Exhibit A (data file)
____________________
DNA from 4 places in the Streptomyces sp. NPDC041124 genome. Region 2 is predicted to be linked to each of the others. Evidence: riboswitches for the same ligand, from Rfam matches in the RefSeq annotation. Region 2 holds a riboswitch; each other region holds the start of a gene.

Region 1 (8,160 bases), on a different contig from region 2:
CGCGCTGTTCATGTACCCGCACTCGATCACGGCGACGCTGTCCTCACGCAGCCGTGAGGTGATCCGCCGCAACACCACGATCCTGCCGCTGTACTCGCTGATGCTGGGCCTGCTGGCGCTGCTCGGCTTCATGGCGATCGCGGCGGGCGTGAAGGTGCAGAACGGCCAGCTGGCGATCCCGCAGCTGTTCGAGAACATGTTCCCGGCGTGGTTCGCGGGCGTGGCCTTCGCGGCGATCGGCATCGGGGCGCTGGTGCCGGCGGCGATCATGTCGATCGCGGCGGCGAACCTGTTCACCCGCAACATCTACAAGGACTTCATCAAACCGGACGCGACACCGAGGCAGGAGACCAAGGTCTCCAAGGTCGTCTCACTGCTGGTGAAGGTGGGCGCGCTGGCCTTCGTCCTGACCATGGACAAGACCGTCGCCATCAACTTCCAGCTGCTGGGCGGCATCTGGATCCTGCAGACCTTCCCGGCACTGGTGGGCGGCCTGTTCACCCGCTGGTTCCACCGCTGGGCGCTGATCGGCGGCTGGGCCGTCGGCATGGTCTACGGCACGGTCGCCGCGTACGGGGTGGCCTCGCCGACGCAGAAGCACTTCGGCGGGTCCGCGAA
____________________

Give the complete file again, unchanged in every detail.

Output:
DNA from 4 places in the Streptomyces sp. NPDC041124 genome. Region 2 is predicted to be linked to each of the others. Evidence: riboswitches for the same ligand, from Rfam matches in the RefSeq annotation. Region 2 holds a riboswitch; each other region holds the start of a gene.

Region 1 (8,160 bases), on a different contig from region 2:
CGCGCTGTTCATGTACCCGCACTCGATCACGGCGACGCTGTCCTCACGCAGCCGTGAGGTGATCCGCCGCAACACCACGATCCTGCCGCTGTACTCGCTGATGCTGGGCCTGCTGGCGCTGCTCGGCTTCATGGCGATCGCGGCGGGCGTGAAGGTGCAGAACGGCCAGCTGGCGATCCCGCAGCTGTTCGAGAACATGTTCCCGGCGTGGTTCGCGGGCGTGGCCTTCGCGGCGATCGGCATCGGGGCGCTGGTGCCGGCGGCGATCATGTCGATCGCGGCGGCGAACCTGTTCACCCGCAACATCTACAAGGACTTCATCAAACCGGACGCGACACCGAGGCAGGAGACCAAGGTCTCCAAGGTCGTCTCACTGCTGGTGAAGGTGGGCGCGCTGGCCTTCGTCCTGACCATGGACAAGACCGTCGCCATCAACTTCCAGCTGCTGGGCGGCATCTGGATCCTGCAGACCTTCCCGGCACTGGTGGGCGGCCTGTTCACCCGCTGGTTCCACCGCTGGGCGCTGATCGGCGGCTGGGCCGTCGGCATGGTCTACGGCACGGTCGCCGCGTACGGGGTGGCCTCGCCGACGCAGAAGCACTTCGGCGGGTCCGCGAA